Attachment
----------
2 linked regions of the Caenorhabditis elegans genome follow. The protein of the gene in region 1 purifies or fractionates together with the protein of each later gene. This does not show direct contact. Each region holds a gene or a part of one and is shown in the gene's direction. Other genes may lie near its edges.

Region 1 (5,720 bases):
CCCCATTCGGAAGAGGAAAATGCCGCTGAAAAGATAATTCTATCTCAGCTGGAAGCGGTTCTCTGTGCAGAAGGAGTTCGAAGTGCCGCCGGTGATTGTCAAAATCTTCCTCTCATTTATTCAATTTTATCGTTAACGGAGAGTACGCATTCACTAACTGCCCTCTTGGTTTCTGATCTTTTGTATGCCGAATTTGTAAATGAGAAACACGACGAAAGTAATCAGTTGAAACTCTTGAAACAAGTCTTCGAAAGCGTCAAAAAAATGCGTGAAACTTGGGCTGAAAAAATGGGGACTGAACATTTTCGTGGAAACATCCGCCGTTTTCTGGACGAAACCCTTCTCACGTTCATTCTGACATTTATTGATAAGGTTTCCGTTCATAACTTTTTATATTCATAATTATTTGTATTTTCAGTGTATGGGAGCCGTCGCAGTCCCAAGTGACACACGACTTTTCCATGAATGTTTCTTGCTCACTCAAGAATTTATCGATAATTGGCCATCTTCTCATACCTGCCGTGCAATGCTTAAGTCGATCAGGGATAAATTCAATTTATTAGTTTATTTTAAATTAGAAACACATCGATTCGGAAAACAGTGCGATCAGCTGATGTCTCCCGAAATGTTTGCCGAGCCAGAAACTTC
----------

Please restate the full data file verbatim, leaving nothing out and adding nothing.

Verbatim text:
2 linked regions of the Caenorhabditis elegans genome follow. The protein of the gene in region 1 purifies or fractionates together with the protein of each later gene. This does not show direct contact. Each region holds a gene or a part of one and is shown in the gene's direction. Other genes may lie near its edges.

Region 1 (5,720 bases):
CCCCATTCGGAAGAGGAAAATGCCGCTGAAAAGATAATTCTATCTCAGCTGGAAGCGGTTCTCTGTGCAGAAGGAGTTCGAAGTGCCGCCGGTGATTGTCAAAATCTTCCTCTCATTTATTCAATTTTATCGTTAACGGAGAGTACGCATTCACTAACTGCCCTCTTGGTTTCTGATCTTTTGTATGCCGAATTTGTAAATGAGAAACACGACGAAAGTAATCAGTTGAAACTCTTGAAACAAGTCTTCGAAAGCGTCAAAAAAATGCGTGAAACTTGGGCTGAAAAAATGGGGACTGAACATTTTCGTGGAAACATCCGCCGTTTTCTGGACGAAACCCTTCTCACGTTCATTCTGACATTTATTGATAAGGTTTCCGTTCATAACTTTTTATATTCATAATTATTTGTATTTTCAGTGTATGGGAGCCGTCGCAGTCCCAAGTGACACACGACTTTTCCATGAATGTTTCTTGCTCACTCAAGAATTTATCGATAATTGGCCATCTTCTCATACCTGCCGTGCAATGCTTAAGTCGATCAGGGATAAATTCAATTTATTAGTTTATTTTAAATTAGAAACACATCGATTCGGAAAACAGTGCGATCAGCTGATGTCTCCCGAAATGTTTGCCGAGCCAGAAACTTC